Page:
By gum! Scientists find new 110-million-year-old treasure

A remarkable new treasure has been found by scientists from the University of Portsmouth – the first fossil plant gum on record. The beautiful, amber-like material has been discovered in 110 million year old fossilised leaves. University of Portsmouth PhD student Emily Roberts, made the discovery while examining fossilised leaves of the Welwitschiophyllum plant, found in the … Read more

Ancient plant foods discovered in Arnhem Land

Australia’s first plant foods – eaten by early populations 65,000 years ago – have been discovered in Arnhem Land. Preserved as pieces of charcoal, the morsels were recovered from the debris of ancient cooking hearths at the Madjedbebe archaeological site, on Mirarr country in northern Australia. University of Queensland archaeobotanist Anna Florin said a team … Read more

How plants in the cabbage family look inward when sulfur is scarce

New research from Kyushu University in Japan provides a better understanding of how chemicals thought to impart unique health benefits to plants in the cabbage family are broken down to promote growth in conditions lacking sufficient sulfur and could aid in the future development of broccoli and cabbage that are even healthier for you. Researchers … Read more

Sorghum study illuminates relationship between humans, crops and the environment in domestication

A new study that examines the genetics behind the bitter taste of some sorghum plants and one of Africa’s most reviled bird species illustrates how human genetics, crops and the environment influence one another in the process of plant domestication. The study untangles these factors to create a more complete look at crop domestication than … Read more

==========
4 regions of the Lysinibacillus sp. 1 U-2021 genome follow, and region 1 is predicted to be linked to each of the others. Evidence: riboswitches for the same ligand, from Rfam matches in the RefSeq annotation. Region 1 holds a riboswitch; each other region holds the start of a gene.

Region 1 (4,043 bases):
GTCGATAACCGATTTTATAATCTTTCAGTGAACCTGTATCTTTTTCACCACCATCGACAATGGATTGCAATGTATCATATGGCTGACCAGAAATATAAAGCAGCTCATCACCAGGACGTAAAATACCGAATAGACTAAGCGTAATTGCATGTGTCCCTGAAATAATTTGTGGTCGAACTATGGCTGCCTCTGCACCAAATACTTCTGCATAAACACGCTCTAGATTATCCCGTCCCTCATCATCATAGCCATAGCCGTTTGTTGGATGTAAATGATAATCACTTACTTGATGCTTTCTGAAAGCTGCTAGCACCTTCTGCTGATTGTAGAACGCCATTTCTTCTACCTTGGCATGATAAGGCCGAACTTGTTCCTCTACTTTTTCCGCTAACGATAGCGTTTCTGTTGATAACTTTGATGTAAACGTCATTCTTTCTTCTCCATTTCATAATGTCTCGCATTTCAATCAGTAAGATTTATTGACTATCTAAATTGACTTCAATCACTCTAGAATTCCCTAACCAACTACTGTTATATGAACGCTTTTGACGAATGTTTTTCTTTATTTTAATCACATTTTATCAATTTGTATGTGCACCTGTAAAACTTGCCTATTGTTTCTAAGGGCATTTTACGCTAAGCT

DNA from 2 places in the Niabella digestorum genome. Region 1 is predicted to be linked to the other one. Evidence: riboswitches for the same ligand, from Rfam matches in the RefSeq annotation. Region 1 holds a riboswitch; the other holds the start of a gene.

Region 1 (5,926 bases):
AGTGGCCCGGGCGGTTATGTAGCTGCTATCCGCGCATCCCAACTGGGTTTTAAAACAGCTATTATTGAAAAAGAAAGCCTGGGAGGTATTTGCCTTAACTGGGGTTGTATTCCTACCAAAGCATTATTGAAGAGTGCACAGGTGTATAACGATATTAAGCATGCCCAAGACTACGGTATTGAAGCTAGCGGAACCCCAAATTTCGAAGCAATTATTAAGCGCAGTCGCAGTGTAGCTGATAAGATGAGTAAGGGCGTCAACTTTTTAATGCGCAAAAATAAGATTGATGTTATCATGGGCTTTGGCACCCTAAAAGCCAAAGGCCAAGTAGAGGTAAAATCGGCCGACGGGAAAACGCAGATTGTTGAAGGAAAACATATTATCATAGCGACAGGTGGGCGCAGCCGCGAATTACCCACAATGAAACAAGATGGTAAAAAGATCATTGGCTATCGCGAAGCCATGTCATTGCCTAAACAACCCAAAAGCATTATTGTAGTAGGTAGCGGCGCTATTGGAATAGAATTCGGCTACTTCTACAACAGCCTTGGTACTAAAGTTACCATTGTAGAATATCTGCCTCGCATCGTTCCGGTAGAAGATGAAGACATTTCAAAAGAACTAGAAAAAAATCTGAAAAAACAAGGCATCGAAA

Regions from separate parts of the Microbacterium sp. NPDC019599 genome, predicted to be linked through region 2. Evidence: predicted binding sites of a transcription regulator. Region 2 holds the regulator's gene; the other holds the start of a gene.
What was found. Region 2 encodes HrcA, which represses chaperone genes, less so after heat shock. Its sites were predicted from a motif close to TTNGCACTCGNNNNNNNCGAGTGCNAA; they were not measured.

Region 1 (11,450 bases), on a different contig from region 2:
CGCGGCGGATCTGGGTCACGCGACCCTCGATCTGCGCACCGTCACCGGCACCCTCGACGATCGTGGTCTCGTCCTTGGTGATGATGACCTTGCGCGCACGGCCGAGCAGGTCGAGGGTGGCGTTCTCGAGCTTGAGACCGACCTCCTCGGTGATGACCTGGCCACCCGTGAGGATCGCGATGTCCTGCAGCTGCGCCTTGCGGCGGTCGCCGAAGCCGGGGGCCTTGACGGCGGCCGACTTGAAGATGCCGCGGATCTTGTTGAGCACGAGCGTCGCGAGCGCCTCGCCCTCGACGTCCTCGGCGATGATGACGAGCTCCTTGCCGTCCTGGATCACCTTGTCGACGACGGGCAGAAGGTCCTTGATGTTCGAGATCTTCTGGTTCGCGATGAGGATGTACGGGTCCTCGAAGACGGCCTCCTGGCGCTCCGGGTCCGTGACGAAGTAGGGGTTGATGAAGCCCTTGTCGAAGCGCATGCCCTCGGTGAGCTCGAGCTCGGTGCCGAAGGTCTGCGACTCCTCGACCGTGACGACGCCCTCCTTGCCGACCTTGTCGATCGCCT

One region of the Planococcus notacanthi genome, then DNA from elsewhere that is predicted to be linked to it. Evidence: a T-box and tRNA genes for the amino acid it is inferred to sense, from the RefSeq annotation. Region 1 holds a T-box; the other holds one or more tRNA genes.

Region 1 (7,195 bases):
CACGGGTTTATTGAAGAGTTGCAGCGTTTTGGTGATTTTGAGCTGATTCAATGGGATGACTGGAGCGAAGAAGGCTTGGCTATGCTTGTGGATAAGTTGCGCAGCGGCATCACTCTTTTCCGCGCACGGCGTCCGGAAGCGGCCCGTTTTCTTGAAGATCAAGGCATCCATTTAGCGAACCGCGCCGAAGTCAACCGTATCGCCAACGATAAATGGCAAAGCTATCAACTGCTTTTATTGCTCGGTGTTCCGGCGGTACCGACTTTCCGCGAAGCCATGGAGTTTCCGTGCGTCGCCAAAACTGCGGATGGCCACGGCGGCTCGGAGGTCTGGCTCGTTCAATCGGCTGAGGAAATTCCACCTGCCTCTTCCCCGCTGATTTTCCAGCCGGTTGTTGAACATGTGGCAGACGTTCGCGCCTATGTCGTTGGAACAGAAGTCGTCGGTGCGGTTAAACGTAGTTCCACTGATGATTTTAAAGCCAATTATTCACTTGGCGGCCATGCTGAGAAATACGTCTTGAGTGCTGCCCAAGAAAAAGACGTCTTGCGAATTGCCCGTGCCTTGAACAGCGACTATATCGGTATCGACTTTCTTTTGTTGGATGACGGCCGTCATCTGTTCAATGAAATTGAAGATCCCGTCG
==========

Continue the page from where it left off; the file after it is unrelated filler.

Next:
Climate change unlikely to drive sugar maples north

Climate is an important factor in determining a plant species’ growing zone. Some studies suggest that by the turn of the next century, climate change will have caused some species to spread several dozen kilometres north of their current distribution areas. Such changes could have major consequences on how land-based ecosystems function. But a northern … Read more

Plant life expanding in the Everest region

Plant life is expanding in the area around Mount Everest, and across the Himalayan region, new research shows. Scientists used satellite data to measure the extent of subnival vegetation – plants growing between the treeline and snowline – in this vast area. Little is known about these remote, hard-to-reach ecosystems, made up of short-stature plants … Read more

Plants from diverse European habitats associate with the same small group of highly abundant microorganisms

A continental-scale census and analysis of root-inhabiting microorganisms reveals that plants across Europe consistently harbour a small group of unexpectedly abundant ‘core’ microorganisms, irrespective of soil conditions and climate. This contrasts to strong effects of the local environment on the composition of surrounding soil microbial communities and on the relative fitness of different populations of … Read more

Spreading the seeds of Indigenous knowledge

Indigenous wisdom and modern science are helping to bring a highly nutritious seed to the world’s attention. University of Queensland ethnobotanist Dr Boyd Wright has been working with the Kiwirrkurra in Western Australia’s Gibson Desert, investigating the seed of the native tree, warrilyu (Eucalyptus pachyphylla). “This seed has been eaten by the Kiwirrkurra people for … Read more

Australian desalination plant attracts fish

With growing populations and climate uncertainty, water security is a global concern. Many nations operate desalination plants, which remove salt from seawater to make it drinkable. These facilities typically discharge excess salt as hypersaline brine back into the ocean, with uncertain ecological effects. Now, researchers in Environmental Science & Technology report that a large desalination plant in … Read more